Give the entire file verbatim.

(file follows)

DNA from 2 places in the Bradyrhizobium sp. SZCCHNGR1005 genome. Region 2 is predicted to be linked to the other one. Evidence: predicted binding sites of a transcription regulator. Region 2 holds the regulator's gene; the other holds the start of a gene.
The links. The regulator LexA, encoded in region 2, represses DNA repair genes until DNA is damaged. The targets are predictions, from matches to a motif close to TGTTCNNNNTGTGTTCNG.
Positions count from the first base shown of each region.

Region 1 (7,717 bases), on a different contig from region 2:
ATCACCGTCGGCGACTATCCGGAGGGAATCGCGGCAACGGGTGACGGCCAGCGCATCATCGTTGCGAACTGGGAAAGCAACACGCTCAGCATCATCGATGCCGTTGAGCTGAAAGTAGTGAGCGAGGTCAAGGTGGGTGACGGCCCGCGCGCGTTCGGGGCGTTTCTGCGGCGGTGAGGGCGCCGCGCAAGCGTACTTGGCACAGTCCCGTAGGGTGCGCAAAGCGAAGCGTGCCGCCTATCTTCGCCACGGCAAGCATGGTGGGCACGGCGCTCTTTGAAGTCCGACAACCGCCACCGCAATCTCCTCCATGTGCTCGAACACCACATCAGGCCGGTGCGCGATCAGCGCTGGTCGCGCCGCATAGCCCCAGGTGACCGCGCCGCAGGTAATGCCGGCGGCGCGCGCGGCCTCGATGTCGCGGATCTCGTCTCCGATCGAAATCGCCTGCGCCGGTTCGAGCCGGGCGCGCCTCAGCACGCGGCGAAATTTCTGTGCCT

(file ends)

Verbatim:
DNA from 2 places in the Bradyrhizobium sp. SZCCHNGR1005 genome. Region 2 is predicted to be linked to the other one. Evidence: predicted binding sites of a transcription regulator. Region 2 holds the regulator's gene; the other holds the start of a gene.
The links. The regulator LexA, encoded in region 2, represses DNA repair genes until DNA is damaged. The targets are predictions, from matches to a motif close to TGTTCNNNNTGTGTTCNG.
Positions count from the first base shown of each region.

Region 1 (7,717 bases), on a different contig from region 2:
ATCACCGTCGGCGACTATCCGGAGGGAATCGCGGCAACGGGTGACGGCCAGCGCATCATCGTTGCGAACTGGGAAAGCAACACGCTCAGCATCATCGATGCCGTTGAGCTGAAAGTAGTGAGCGAGGTCAAGGTGGGTGACGGCCCGCGCGCGTTCGGGGCGTTTCTGCGGCGGTGAGGGCGCCGCGCAAGCGTACTTGGCACAGTCCCGTAGGGTGCGCAAAGCGAAGCGTGCCGCCTATCTTCGCCACGGCAAGCATGGTGGGCACGGCGCTCTTTGAAGTCCGACAACCGCCACCGCAATCTCCTCCATGTGCTCGAACACCACATCAGGCCGGTGCGCGATCAGCGCTGGTCGCGCCGCATAGCCCCAGGTGACCGCGCCGCAGGTAATGCCGGCGGCGCGCGCGGCCTCGATGTCGCGGATCTCGTCTCCGATCGAAATCGCCTGCGCCGGTTCGAGCCGGGCGCGCCTCAGCACGCGGCGAAATTTCTGTGCCT